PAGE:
Through my district’s Teacher of the Year process, I told myself that no one would see the value in what I do compared to the other fine teachers on that stage. I teach PreK, for goodness sake! People think all we do is play! The other finalists taught AP classes and led outstanding clubs and committees. However, on the night of the awards ceremony, one of my fellow finalists said something that helped me to see it all from a different perspective. “We all work with kids who choose to learn, we just help them achieve more. You help your kids actually become someone.” That comment caused me to stop and think, and to realize that I have to be a louder advocate for my students. Not many people understand where our students start and the difficult road they face. What is it that my colleagues and I do that makes us different from every other elementary classroom? Let me give you a brief glimpse into our world.
I teach Deaf/Hard of Hearing children, ages 3 to 5 in a separate classroom in a regular school. Our county has two options for preschool: an aural/oral track and a total communication track. I have spent almost 29 years in the latter. Although the technology has changed considerably over the years, the philosophical issues remain. From the time their child’s hearing loss is diagnosed, parents are faced with conflicting professional opinions as to how best to communicate. What seems to get lost in this war of philosophies is that establishing effective communication as soon as possible is non-negotiable when it comes to future success. To develop a sense of self, to build relationships, to organize and make sense of the world, a child needs language. There is no time to wait. Unfortunately, many of my students are products of playing the waiting game. Their parents do not learn sign language for fear they will not talk or because they are intimidated by learning another language.
Most people assume our children are simply ESL students and should be treated as such. My class is very different than an ESL class. ESL students enter with a first language to which connections are made with a second language. My students enter school with no language. They don’t know their names, their family members’ names, or the names for the things they see every day. In our classroom, we provide repeated hands-on experiences to which students can attach meaning through the signs and speech we are modeling. Working closely with our speech pathologist and classroom interpreter/aides, we bombard our children with language from the time they arrive at school until the time they board the bus home. We encourage parents to use sign along with speech at home, sending weekly vocabulary picture cards and posting online story videos to help parents support the learning occurring at school. We must have that communication at home. Without that, our children will struggle emotionally, academically, and behaviorally.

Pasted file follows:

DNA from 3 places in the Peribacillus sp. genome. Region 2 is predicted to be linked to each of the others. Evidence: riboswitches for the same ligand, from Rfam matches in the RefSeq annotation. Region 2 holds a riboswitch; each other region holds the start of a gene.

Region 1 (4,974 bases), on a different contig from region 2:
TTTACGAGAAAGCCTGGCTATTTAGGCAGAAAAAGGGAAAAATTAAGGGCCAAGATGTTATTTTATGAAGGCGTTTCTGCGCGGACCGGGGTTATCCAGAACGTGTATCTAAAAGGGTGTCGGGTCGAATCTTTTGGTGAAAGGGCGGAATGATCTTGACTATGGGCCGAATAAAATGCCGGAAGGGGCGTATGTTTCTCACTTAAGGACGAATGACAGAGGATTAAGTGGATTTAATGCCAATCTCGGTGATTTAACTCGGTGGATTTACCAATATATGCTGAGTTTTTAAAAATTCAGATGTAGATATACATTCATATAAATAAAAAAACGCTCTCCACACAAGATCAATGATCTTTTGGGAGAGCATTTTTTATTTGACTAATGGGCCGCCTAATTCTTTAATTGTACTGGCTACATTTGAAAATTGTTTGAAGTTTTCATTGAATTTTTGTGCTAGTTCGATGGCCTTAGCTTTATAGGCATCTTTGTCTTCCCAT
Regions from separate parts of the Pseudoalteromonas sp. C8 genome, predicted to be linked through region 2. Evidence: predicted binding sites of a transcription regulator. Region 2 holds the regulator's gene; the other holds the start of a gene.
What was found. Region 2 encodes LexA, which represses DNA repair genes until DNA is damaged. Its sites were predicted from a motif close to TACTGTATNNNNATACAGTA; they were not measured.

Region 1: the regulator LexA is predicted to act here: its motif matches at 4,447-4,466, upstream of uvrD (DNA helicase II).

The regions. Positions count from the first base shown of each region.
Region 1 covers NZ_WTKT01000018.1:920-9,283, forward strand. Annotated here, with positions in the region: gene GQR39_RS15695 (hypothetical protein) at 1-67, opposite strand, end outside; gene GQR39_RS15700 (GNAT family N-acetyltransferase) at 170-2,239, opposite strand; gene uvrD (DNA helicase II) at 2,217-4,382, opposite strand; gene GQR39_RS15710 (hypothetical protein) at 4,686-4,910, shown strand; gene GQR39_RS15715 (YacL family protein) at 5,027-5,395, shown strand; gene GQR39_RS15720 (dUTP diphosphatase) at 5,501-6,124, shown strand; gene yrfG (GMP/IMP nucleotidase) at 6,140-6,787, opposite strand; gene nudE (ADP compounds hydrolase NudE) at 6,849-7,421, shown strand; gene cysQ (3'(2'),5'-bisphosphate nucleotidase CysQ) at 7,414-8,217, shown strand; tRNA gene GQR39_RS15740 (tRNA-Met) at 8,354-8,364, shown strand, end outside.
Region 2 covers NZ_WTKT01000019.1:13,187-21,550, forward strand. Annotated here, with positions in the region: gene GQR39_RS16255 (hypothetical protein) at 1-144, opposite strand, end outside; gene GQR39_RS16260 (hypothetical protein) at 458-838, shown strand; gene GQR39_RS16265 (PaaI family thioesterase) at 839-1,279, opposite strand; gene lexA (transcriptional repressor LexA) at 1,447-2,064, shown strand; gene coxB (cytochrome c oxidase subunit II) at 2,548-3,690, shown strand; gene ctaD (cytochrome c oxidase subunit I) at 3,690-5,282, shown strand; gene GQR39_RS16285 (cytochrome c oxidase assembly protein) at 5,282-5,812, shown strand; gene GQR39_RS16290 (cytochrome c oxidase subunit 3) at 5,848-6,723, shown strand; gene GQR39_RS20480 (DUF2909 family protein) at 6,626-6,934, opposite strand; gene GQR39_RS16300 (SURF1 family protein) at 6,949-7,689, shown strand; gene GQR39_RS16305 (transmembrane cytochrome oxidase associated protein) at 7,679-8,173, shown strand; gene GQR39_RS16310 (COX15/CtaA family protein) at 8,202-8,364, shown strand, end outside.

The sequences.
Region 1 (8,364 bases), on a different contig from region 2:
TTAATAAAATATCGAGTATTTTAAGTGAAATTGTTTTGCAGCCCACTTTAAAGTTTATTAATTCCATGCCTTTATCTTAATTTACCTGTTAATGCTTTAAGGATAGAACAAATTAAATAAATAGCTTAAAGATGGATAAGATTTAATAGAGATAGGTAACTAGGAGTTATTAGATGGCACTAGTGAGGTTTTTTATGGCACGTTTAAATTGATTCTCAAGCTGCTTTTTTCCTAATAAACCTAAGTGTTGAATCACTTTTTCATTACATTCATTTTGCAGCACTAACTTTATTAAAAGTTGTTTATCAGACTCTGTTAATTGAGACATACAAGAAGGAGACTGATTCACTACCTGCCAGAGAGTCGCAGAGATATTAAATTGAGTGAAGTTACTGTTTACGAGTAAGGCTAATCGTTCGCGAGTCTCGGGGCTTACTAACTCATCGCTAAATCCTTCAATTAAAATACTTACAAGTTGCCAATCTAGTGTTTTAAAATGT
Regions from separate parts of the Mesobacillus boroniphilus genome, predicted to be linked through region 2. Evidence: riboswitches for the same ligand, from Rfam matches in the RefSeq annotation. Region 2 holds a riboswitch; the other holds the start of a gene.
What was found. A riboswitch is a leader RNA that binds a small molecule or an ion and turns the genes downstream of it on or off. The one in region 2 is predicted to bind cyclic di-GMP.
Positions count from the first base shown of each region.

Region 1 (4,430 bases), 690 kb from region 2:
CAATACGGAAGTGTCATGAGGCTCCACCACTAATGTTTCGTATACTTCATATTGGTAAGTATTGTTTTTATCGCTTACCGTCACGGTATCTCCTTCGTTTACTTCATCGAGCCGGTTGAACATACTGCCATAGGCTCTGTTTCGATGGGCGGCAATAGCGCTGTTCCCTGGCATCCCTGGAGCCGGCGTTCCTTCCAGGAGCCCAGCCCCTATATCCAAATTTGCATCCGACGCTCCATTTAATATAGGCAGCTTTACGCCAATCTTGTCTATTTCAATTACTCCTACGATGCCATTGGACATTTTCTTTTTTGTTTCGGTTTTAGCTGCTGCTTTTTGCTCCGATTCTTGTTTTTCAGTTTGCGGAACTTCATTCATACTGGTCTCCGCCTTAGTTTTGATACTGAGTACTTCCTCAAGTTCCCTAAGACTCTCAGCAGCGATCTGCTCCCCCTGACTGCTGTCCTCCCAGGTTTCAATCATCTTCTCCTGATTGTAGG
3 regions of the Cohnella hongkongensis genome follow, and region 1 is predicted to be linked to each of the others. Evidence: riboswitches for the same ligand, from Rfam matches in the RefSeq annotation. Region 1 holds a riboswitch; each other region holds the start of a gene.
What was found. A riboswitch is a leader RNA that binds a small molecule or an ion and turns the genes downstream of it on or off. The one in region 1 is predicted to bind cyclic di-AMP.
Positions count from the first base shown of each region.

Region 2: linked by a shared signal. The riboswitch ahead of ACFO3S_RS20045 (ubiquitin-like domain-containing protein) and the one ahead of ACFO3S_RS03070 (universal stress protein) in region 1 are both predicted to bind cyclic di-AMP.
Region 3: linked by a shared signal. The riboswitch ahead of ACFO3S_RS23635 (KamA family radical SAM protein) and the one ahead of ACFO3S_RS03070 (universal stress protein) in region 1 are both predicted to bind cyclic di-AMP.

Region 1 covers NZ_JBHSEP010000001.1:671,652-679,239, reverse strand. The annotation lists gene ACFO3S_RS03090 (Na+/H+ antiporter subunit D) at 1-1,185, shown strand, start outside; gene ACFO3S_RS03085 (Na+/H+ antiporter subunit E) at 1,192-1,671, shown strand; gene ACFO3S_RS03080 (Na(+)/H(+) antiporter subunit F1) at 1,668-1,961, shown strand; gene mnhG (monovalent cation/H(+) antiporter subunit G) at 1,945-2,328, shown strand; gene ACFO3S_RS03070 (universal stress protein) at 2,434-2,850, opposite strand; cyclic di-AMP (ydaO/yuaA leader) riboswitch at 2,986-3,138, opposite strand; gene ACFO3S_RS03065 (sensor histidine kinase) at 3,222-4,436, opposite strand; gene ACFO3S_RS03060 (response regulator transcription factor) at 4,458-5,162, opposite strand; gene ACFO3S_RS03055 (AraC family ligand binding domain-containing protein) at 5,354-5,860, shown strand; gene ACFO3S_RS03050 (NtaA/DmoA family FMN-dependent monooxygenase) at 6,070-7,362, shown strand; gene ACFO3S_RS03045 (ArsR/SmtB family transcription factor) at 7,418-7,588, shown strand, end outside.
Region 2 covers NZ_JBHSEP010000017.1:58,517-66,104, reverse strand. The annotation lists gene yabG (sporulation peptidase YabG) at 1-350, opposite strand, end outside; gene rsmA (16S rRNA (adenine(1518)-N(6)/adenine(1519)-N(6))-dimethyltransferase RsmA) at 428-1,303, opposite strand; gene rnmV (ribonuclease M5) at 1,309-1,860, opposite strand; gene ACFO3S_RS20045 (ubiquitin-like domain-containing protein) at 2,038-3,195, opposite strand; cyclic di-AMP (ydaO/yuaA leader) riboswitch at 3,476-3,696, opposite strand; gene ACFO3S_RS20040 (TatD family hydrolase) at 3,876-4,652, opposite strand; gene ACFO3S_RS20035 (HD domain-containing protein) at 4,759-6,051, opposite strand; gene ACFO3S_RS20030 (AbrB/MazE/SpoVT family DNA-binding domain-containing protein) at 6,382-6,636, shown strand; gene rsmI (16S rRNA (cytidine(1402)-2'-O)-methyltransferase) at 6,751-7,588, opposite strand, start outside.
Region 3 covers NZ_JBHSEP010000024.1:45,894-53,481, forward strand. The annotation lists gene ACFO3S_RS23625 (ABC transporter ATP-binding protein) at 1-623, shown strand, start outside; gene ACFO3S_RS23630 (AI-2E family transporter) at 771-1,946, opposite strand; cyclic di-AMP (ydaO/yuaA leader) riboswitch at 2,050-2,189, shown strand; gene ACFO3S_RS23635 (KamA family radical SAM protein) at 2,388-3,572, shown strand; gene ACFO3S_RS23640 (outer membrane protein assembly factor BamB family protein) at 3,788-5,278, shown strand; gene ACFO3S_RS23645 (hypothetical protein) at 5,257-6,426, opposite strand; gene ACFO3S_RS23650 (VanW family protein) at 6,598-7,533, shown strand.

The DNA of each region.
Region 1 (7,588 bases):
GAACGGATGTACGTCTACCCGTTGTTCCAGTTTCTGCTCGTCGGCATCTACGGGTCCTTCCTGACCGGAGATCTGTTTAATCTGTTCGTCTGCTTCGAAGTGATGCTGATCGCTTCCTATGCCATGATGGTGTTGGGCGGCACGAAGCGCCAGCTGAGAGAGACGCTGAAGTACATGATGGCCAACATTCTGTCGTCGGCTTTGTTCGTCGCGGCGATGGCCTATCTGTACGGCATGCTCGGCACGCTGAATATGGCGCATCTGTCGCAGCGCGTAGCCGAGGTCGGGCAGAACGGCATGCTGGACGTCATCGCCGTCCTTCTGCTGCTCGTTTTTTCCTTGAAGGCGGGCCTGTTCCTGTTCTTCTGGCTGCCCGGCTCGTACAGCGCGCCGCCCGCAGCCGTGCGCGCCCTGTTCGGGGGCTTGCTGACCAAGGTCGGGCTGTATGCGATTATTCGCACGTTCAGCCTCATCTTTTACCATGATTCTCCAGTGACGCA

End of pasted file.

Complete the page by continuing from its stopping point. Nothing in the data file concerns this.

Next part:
Walking through my door on any given day, you will see a busy and very noisy (Most people assume our classes will be silent) classroom. Learning is anchored to visuals plastered around the room. We eat breakfast and lunch together, learning the names for foods and practicing manners that hearing children learn at home. A good portion of our day is spent on social skills, learning our names, names of people in our classroom community and how to appropriately interact with each other. We also use calendar time to make sense of the events occurring in our home and school lives, including birthdays and how old we are. Sandwiched between are math, literacy, fine and gross motor skills. Walking out my door at the end of a school year are children who have started establishing a sense of self and a foundation on which to build future social and academic success.